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J Clin Oncol. 2008 Jan 1;26(1):132-49. Epub 2007 Oct 22.

Use of epoetin and darbepoetin in patients with cancer: 2007 American Society of Clinical Oncology/American Society of Hematology clinical practice guideline update.

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  • 1Medical College of Wisconsin, Milwaukee, WI, USA.

Erratum in

  • J Clin Oncol. 2008 Mar 1;26(7):1192.



To update the American Society of Clinical Oncology/American Society of Hematology (ASCO/ASH) recommendations for the use of epoetin. The guideline was expanded to address use of darbepoetin and thromboembolic risk associated with these agents.


An Update Committee ("Committee") reviewed and analyzed data published since 2002 through July 2007. MEDLINE and the Cochrane Collaboration Library databases were searched.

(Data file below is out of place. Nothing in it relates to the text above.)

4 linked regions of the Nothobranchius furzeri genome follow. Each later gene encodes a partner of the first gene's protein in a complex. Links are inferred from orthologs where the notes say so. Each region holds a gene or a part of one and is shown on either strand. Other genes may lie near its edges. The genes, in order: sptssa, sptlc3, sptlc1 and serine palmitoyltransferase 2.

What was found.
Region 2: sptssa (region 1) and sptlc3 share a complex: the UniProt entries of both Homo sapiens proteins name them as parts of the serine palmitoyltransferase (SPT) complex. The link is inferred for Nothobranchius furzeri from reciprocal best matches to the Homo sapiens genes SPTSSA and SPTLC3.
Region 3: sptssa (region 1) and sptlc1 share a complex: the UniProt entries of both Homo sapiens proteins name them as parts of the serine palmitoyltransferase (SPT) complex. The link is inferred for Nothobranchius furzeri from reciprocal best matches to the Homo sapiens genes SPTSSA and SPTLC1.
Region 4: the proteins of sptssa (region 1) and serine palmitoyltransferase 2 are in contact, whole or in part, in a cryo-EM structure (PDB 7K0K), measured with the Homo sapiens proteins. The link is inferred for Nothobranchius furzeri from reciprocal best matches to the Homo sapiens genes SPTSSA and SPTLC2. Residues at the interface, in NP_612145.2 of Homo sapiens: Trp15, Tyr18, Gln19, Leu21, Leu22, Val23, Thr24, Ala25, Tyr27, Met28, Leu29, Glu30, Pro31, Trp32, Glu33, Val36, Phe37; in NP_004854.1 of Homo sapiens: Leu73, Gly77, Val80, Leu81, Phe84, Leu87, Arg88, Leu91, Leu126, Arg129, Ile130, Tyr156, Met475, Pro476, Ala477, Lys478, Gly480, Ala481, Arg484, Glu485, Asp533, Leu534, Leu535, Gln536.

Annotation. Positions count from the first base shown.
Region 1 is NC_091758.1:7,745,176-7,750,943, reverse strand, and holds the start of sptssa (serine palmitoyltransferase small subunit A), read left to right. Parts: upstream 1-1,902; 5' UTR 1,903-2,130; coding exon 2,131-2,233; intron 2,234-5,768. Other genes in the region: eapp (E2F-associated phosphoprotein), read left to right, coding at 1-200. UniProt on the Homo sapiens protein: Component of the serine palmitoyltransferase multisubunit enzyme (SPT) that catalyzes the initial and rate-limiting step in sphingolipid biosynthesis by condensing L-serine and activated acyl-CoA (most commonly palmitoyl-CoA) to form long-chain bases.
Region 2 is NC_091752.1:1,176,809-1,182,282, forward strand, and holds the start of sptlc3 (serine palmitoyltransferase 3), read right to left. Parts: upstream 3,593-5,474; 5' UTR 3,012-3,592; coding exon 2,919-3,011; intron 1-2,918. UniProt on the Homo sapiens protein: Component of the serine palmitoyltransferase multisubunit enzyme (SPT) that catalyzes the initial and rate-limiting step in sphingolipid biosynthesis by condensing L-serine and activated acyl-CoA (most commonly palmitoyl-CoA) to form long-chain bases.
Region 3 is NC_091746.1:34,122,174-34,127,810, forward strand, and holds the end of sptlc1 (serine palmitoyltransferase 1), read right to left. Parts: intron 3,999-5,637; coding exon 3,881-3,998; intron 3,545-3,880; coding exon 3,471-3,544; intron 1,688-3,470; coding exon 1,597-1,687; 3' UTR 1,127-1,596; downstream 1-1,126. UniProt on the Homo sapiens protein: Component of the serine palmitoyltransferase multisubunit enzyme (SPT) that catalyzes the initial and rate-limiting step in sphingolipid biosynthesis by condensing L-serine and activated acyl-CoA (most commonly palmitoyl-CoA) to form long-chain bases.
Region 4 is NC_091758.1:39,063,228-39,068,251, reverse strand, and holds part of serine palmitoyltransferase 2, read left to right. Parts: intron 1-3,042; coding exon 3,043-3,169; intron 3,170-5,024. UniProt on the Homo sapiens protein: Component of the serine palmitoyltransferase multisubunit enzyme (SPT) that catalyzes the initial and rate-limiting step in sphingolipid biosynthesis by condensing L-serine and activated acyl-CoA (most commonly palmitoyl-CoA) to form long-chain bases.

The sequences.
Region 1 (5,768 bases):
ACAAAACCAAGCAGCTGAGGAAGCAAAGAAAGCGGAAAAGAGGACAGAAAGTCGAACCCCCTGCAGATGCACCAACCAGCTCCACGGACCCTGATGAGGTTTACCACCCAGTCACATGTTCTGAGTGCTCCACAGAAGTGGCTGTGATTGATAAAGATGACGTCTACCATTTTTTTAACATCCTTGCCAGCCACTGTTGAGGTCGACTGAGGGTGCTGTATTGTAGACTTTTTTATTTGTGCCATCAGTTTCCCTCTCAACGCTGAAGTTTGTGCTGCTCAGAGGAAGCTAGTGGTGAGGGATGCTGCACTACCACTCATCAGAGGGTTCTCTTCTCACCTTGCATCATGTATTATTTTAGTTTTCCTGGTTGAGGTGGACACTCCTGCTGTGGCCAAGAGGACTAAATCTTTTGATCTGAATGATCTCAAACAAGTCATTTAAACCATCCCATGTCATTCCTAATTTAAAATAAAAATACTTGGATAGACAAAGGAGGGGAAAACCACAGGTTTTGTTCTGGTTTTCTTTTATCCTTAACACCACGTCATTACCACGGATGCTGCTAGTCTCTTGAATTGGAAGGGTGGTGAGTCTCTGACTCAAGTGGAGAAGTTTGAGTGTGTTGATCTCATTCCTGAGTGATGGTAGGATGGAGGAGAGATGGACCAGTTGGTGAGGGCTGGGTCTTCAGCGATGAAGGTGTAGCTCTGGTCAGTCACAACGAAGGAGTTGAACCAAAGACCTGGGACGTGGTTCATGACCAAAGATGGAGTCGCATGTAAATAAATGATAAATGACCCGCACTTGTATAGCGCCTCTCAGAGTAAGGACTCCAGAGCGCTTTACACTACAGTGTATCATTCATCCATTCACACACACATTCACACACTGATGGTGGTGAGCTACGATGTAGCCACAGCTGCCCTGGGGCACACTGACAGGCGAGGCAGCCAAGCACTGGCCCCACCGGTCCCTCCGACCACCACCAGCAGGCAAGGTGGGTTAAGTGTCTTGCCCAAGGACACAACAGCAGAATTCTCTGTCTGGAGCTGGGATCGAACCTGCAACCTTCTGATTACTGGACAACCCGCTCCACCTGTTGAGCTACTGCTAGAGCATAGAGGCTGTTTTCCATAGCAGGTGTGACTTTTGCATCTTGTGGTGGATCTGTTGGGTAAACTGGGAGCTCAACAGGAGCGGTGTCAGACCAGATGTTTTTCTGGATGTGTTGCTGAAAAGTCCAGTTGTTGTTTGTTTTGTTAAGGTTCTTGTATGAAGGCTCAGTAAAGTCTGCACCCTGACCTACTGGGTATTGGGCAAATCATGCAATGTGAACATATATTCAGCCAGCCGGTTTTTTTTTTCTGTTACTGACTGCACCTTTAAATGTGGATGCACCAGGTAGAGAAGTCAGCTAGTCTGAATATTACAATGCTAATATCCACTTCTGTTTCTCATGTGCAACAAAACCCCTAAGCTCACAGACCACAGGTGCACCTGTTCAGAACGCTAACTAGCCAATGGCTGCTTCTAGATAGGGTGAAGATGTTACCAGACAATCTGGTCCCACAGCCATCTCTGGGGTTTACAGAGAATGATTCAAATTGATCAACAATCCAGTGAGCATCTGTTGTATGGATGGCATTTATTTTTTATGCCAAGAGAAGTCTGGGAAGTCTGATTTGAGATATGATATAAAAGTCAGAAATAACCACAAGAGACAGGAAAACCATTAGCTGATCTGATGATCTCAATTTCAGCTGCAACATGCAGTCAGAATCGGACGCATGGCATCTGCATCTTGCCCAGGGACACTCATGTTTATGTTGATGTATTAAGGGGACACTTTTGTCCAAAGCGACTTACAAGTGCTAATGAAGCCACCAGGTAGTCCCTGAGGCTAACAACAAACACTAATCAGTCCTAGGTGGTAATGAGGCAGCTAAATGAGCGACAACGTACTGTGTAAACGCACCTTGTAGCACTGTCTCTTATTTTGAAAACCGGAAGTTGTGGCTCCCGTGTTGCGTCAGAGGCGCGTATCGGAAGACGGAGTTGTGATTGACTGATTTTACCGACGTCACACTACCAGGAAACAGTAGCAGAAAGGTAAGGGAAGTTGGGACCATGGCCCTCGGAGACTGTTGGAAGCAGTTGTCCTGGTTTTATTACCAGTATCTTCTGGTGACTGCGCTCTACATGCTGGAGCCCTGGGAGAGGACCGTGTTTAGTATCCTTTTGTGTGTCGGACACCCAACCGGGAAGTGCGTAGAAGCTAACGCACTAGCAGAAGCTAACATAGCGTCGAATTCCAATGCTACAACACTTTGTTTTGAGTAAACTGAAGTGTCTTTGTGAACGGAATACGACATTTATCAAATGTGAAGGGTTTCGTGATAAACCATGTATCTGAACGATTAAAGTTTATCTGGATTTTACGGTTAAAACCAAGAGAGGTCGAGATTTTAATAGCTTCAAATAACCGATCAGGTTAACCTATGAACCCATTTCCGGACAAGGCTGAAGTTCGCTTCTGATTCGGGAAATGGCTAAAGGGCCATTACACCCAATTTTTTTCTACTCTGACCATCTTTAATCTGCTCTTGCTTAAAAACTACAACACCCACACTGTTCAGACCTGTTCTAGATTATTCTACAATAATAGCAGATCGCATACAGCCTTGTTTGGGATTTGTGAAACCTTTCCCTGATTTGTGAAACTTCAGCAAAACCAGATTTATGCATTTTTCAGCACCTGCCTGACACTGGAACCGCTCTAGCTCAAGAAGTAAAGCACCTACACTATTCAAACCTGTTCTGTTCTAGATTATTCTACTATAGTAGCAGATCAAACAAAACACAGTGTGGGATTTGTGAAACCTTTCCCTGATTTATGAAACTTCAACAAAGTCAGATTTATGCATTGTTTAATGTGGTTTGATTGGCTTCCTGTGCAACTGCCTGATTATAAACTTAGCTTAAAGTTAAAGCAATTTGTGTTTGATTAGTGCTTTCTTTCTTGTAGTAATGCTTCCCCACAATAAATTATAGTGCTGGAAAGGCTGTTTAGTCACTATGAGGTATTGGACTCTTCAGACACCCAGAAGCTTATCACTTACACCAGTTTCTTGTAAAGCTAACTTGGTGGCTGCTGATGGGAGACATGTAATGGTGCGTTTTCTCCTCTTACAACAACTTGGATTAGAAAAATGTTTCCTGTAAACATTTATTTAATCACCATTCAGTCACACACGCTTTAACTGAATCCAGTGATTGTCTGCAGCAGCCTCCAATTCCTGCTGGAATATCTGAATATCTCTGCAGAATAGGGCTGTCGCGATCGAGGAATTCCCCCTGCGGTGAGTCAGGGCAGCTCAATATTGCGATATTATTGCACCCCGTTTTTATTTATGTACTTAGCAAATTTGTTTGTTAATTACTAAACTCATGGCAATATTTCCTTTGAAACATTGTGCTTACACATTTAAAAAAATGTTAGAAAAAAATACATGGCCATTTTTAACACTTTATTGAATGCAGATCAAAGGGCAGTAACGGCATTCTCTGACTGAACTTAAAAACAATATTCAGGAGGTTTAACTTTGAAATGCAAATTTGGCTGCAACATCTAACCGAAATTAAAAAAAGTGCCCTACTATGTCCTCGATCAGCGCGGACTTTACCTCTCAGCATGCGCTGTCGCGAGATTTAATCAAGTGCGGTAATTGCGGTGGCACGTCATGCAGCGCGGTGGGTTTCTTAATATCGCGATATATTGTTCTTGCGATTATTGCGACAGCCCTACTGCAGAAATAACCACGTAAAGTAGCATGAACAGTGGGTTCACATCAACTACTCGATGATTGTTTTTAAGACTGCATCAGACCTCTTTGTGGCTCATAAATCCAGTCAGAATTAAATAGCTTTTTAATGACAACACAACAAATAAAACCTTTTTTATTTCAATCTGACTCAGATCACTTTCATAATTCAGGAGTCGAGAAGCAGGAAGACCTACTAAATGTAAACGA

For patients with chemotherapy-associated anemia, the Committee continues to recommend initiating an erythropoiesis-stimulating agent (ESA) as hemoglobin (Hb) approaches, or falls below, 10 g/dL, to increase Hb and decrease transfusions. ESA treatment continues to be recommended for patients with low-risk myelodysplasia for similar reasons. There is no evidence showing increased survival as a result of ESA treatment. Conclusive evidence is lacking that, absent clinical circumstances necessitating earlier treatment, initiating ESAs at Hb levels greater than 10 g/dL either spares more patients from transfusion or substantially improves their quality of life. Starting doses and dose modifications based on response or lack thereof should follow the package insert. Continuing ESAs beyond 6 to 8 weeks in the absence of response, assuming appropriate dose increase has been attempted in nonresponders as per US Food and Drug Administration-approved labeling, does not seem to be beneficial, and ESA therapy should be discontinued. The Committee recommends monitoring iron stores and supplementing iron intake for ESA-treated patients. ESAs should be used cautiously with chemotherapy, or in clinical states, associated with elevated risk for thromboembolic complications. The Committee also cautions against ESA use for patients with cancer who are not receiving chemotherapy, since recent trials report increased thromboembolic risks and decreased survival under these circumstances.

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